I’m not sure, but I think I see signs that the US markets might gap down this morning. One can never be sure about these things, but my 53 years of watching markets virtually
I’m not sure, but I think I see signs that the US markets might gap down this morning. One can never be sure about these things, but my 53 years of watching markets virtually every day gives me an advantage. I can see the faintest suggestions of market direction that other people can’t. Although one can never be sure, can one?
Anyway, this chart says that the 5 day cycle projection is 3310, give or take 10 points, here at 6:10 AM in New Yawk.
Obviously, there are multiple support lines 3335-40. If they give way, should trigger a wave of selling.
So, what do you think? Dicsucs!
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Meanwhile, as I go through my Metastock personal screens for good day trading setups, I have not found a single chart that looks like a good buy. Everything is sell, sell, sell.
Probably means we’re close to a bottom. Any time things get lopsided, you can count on them going the other way.
Many of the Technical Trader long side picks have gotten stopped out with small gains or slight losses. Unfortunately, had only a handful of shorts, and of course, they’re doing extremely well.
I elected to make one new pick conditional on hitting a limit. It didn’t. Too bad. From the opening price on Monday, it’s down about 15%. These picks are published a day before the market opens, so it’s tricky, especially with a low priced stock like that one.
Have to ask myself why in the world, stodgy consumer staple stocks are suddenly acting so shitty. They’re either breaking down, or on the verge of breaking down.
Another sector with multiple sells popping up is insurance. They look godawful.
What is the narrative, Kenneth?
So, I’m looking at this chart that has gone from 6-20 since March. I’m thinking, must be some hot tech stock, right. Company name is Mosaic. MOS. Yeah, hot tech stock.
They make fucking fertilizer fergodsakes. They’re a bullshit refiner.
What a market.
We have a selloff in the pre market, but the TA says, don’t trust it yet. Or maybe, “Trust, but verify,” for those of you of a certain age, like me.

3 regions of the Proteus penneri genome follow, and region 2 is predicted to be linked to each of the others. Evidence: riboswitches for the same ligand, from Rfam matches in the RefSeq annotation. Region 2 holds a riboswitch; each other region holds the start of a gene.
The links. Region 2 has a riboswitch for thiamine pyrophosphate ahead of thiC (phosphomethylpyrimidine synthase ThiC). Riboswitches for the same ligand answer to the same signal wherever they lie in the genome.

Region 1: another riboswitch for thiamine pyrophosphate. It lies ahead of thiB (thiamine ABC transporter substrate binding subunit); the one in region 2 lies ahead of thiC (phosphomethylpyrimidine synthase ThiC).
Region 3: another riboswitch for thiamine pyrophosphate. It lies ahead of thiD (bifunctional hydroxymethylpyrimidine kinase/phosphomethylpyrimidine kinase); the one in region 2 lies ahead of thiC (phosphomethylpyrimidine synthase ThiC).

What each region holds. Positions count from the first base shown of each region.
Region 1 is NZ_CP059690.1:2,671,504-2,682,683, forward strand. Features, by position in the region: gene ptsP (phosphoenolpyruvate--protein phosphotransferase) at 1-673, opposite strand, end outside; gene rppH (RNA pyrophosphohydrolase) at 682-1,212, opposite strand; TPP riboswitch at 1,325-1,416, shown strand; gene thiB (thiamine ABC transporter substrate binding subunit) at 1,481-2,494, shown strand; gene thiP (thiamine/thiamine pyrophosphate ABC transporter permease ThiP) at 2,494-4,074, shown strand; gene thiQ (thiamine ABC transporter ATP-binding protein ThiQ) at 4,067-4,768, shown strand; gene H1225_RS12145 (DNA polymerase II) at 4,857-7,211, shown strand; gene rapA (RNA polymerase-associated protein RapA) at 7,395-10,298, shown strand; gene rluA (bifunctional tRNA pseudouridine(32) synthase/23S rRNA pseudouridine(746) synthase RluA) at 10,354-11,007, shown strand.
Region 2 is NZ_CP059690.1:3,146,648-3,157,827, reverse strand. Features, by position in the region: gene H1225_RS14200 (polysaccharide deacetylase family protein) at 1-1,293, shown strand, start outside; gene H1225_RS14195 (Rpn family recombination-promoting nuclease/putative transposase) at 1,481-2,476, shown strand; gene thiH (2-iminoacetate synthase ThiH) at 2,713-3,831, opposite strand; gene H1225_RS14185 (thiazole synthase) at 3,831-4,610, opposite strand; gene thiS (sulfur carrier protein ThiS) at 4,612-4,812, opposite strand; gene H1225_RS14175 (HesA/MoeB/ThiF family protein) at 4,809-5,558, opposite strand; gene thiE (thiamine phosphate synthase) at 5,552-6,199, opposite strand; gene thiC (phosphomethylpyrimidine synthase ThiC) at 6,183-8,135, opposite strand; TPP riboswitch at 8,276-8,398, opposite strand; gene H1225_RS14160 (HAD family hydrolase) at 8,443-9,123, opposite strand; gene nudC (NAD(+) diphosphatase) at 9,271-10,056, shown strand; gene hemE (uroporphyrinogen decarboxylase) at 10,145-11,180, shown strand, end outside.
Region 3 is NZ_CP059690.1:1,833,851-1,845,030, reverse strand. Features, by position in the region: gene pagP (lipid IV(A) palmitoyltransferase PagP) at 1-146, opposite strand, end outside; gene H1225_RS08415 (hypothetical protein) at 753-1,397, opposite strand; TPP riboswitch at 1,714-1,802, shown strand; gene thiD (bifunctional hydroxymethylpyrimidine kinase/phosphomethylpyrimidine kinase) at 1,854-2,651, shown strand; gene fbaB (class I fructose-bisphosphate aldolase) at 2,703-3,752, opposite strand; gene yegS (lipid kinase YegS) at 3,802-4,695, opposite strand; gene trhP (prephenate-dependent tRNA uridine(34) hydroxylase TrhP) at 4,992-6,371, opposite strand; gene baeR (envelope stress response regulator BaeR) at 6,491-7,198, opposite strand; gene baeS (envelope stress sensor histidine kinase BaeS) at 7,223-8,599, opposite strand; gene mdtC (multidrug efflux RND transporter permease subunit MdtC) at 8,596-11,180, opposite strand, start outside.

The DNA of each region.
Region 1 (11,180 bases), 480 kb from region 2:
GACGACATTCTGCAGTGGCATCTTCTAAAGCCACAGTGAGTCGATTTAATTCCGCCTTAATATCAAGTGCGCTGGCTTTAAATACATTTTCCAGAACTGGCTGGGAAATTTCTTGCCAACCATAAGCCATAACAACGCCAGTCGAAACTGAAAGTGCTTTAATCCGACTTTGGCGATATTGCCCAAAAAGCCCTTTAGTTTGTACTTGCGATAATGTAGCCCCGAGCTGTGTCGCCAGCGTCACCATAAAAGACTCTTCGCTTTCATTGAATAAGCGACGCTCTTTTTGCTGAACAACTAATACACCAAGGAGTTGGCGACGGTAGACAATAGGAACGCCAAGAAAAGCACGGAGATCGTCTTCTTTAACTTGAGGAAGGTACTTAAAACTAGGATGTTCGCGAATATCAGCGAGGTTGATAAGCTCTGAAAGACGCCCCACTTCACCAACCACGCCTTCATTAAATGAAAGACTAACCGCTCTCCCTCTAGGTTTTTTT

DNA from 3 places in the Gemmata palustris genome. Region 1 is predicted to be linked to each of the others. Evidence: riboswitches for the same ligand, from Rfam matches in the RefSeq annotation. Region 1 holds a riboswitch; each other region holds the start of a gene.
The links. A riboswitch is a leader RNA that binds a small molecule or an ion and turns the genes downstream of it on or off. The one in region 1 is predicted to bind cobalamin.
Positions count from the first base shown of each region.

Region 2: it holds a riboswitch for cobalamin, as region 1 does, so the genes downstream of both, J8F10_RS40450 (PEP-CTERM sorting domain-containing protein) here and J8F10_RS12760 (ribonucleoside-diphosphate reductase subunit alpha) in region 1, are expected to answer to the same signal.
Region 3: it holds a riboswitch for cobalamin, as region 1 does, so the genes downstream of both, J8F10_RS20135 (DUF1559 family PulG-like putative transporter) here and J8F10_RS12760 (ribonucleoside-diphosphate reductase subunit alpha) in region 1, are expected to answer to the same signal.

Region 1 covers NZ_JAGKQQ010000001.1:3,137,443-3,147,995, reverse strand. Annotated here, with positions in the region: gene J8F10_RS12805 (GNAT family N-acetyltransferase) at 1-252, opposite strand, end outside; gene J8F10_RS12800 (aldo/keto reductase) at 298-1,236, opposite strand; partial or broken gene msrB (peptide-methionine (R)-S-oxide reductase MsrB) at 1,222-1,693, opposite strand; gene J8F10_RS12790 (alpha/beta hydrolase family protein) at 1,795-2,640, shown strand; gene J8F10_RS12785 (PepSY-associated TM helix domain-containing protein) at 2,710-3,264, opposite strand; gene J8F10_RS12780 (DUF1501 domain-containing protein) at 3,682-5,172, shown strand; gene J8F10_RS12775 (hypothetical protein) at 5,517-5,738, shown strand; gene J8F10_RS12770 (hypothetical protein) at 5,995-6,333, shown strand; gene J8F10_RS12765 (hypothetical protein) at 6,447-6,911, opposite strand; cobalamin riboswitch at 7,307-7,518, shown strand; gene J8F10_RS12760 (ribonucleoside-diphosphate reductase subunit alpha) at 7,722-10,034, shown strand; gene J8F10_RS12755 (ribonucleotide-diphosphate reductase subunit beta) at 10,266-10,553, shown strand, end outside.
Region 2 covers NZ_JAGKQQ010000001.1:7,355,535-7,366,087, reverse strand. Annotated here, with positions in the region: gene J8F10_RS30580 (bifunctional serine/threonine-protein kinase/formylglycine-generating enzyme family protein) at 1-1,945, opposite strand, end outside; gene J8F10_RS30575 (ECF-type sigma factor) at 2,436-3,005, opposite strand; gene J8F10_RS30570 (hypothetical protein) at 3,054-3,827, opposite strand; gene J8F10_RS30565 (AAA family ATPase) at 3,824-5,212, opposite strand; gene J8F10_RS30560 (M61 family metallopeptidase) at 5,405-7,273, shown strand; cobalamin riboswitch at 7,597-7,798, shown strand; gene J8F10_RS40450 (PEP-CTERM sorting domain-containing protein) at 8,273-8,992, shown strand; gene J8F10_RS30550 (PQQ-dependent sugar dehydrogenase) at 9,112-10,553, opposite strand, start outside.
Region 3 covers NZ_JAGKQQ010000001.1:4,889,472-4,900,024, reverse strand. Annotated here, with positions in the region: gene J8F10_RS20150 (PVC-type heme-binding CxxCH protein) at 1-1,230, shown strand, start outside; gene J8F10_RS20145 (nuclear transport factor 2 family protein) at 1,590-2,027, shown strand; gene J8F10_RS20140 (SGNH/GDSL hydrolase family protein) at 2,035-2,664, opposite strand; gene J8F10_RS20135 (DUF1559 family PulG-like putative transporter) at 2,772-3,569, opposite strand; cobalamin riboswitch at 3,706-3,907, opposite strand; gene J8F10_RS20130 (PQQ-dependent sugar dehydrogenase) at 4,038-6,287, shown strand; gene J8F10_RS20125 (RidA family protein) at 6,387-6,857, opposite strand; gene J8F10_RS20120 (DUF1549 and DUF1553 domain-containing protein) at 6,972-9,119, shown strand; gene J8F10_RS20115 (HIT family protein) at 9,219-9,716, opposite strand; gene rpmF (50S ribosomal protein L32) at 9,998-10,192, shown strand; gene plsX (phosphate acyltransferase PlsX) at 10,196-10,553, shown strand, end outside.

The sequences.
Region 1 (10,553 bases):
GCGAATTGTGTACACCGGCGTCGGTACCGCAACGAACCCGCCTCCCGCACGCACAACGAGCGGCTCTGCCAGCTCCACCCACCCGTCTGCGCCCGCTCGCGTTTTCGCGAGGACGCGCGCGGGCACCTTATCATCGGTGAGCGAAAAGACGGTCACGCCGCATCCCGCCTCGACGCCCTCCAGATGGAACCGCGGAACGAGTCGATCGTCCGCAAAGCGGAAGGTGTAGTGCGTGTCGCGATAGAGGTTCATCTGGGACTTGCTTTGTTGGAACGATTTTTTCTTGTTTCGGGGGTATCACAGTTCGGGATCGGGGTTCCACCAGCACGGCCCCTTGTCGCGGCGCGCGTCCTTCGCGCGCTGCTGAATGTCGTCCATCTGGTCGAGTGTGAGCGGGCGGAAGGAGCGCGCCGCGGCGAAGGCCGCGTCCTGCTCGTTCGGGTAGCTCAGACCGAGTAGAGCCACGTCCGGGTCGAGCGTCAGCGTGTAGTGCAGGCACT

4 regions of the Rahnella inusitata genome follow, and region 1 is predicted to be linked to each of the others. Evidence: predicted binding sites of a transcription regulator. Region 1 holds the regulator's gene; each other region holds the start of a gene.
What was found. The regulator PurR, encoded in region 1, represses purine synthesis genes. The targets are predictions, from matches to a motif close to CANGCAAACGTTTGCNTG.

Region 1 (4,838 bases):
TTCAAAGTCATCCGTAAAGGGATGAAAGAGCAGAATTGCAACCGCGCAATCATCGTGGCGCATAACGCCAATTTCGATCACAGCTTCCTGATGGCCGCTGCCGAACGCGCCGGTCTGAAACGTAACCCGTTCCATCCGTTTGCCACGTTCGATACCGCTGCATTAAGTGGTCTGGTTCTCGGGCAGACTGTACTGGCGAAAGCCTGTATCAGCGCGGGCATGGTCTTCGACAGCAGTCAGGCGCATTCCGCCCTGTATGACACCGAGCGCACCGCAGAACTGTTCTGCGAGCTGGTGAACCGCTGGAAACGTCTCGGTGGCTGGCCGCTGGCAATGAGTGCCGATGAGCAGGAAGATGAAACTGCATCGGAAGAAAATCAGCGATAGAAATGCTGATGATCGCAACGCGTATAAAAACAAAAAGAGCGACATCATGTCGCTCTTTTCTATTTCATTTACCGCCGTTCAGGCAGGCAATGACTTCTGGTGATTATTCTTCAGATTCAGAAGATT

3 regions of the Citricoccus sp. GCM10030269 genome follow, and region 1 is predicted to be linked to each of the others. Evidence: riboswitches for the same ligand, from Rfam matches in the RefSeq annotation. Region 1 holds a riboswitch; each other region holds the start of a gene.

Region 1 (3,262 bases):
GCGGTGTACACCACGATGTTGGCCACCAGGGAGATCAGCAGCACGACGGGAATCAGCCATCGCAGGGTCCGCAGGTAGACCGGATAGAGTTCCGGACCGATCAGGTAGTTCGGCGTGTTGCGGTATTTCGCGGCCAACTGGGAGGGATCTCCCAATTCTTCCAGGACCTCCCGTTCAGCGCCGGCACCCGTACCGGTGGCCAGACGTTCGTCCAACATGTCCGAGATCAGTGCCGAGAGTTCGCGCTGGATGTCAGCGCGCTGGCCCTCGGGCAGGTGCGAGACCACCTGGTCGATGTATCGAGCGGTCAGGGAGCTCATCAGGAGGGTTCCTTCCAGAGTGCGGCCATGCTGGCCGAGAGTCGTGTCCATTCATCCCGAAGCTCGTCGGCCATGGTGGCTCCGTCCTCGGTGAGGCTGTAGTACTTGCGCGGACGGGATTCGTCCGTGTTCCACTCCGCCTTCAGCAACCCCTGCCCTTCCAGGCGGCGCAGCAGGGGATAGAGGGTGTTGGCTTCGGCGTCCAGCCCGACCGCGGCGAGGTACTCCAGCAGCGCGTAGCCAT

Meanwhile, as for chart picks, I didn’t see much that I liked in this week’s screens. I didn’t add any longs. We’re already loaded to the gills there. I added two shorts, and one is conditional on a limit price entry.
4 picks were stopped out last week. With the the 2 new picks, that will leave 16 open picks, including 12 longs, and 4 shorts.
List performance improved last week, with the average gain increasing from +2.9% to +3.8%. The average holding period rose from 12 calendar days to 13, which is still less than the usual 16-20 days because I added a slew of new picks the previous week.
Chart picks are theoretical, assume 100% cash stock trades, no margin, no options, no futures.
I once read somewhere that past performance doesn’t indicate future results, or something. Is that true? Hopefully it is, considering some of my past performances.
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Past performance doesn’t indicate future results. There’s always risk of loss. Chart picks are theoretical for informational purposes only. These reports are intended for professional investors and experienced individual traders. Do your own due diligence before trading.
Last week I was surprised when the US Government’s retail sales data hit a new high. No way, I said.
Yes, some retailers are seeing booming sales, particularly online, and … wait for it…
Grocery stores. Even after pulling back from the lockdown spike, they’re still up more than 7% year to year.
Now there’s a basis for a thriving, growing US economy.
And of course, there’s the surging growth in e-commerce. I’ve put it on a chart along with grocery sales going back 5 years for perspective. The average growth rate, which was already a sizzling 10-15% per year, has roughly doubled in e-commerce. The average growth rate for groceries has tripled. Apparently pandemics are good for some businesses.
Something struck me about this chart, apart from the COVID driven surge. Over the past few months, the annual growth rates in both series have been plummeting. “Growth” ain’t what it used to be. This drop implies contraction since July.
But my purpose here is not to pretend to be an eConomist. I just wanted to point out the government statistics, particularly those that the financial news headline writers feature, don’t tell the whole story.
Furthermore, we know that these sales are just coming out of the hides of other businesses. Lodging, travel, recreation, and transportation sales have collapsed. Gross tax collections show us the truth. The US economy is dead in the water, not growing at all, while remaining at a level a few percent below what it was last year at this time. It’s hard to gauge just how much in real terms, because we really have no clue how high inflation really is. But the nominal actual totals are lower and flat.
That’s what this report focuses on.
The issues then facing us are whether this will be the basis for more stimulus. That would mean more spending, more debt issuance, more pressure on the financial markets, and a need for more Fed support to prevent a market meltdown.
Here’s what the current Federal tax collections data tells us about what the real condition of the economy is, and what to expect as a result.
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